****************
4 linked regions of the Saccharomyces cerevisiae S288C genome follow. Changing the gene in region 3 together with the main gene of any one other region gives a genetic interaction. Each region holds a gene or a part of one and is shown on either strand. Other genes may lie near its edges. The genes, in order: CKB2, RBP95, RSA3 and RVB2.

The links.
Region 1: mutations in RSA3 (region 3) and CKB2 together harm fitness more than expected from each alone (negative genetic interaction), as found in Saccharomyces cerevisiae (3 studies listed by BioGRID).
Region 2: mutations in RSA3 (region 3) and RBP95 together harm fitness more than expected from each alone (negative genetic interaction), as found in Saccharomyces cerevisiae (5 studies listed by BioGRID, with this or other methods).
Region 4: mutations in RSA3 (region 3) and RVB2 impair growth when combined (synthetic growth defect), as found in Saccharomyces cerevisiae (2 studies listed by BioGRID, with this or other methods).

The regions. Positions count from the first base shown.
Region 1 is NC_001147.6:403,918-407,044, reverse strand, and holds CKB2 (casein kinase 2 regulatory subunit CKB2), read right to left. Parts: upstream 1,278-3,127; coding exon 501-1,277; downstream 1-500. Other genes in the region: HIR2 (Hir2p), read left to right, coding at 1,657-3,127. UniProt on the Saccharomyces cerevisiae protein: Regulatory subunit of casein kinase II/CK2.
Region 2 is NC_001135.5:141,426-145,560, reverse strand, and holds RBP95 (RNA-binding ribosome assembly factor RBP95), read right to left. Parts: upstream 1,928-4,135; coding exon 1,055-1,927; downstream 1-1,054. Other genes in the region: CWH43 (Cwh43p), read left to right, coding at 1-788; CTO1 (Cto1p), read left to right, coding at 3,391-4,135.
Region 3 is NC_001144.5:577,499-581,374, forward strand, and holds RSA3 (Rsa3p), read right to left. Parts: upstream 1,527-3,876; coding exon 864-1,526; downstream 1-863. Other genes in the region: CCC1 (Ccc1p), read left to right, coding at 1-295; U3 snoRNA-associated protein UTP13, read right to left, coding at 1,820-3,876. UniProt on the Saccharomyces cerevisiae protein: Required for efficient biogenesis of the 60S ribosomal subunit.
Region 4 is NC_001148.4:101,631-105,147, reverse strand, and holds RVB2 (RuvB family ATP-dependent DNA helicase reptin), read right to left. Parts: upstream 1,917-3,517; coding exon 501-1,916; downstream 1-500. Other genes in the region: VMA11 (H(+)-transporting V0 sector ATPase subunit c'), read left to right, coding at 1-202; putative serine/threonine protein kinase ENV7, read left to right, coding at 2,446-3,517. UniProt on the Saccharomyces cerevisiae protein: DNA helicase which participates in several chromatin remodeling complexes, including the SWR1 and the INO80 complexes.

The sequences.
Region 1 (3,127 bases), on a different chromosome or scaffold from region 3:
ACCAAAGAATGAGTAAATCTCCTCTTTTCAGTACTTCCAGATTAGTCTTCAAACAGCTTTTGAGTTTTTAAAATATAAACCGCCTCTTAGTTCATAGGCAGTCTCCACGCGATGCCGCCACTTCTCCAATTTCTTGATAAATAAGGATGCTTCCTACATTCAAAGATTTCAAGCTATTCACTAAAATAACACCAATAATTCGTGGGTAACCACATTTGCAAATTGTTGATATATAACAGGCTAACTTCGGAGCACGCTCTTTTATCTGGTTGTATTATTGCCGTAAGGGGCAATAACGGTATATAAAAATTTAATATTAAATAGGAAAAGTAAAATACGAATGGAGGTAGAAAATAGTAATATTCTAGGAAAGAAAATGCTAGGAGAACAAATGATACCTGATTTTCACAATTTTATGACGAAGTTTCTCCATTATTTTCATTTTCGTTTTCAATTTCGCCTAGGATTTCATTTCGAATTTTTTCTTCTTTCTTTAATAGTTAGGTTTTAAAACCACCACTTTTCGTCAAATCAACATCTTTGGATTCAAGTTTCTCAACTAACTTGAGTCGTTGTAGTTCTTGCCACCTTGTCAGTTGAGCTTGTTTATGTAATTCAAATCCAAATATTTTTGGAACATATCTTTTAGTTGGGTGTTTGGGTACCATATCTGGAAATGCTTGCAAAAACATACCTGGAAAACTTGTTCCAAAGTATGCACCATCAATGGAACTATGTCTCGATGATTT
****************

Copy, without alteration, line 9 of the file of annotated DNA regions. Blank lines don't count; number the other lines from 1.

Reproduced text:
Region 3 is NC_001144.5:577,499-581,374, forward strand, and holds RSA3 (Rsa3p), read right to left. Parts: upstream 1,527-3,876; coding exon 864-1,526; downstream 1-863. Other genes in the region: CCC1 (Ccc1p), read left to right, coding at 1-295; U3 snoRNA-associated protein UTP13, read right to left, coding at 1,820-3,876. UniProt on the Saccharomyces cerevisiae protein: Required for efficient biogenesis of the 60S ribosomal subunit.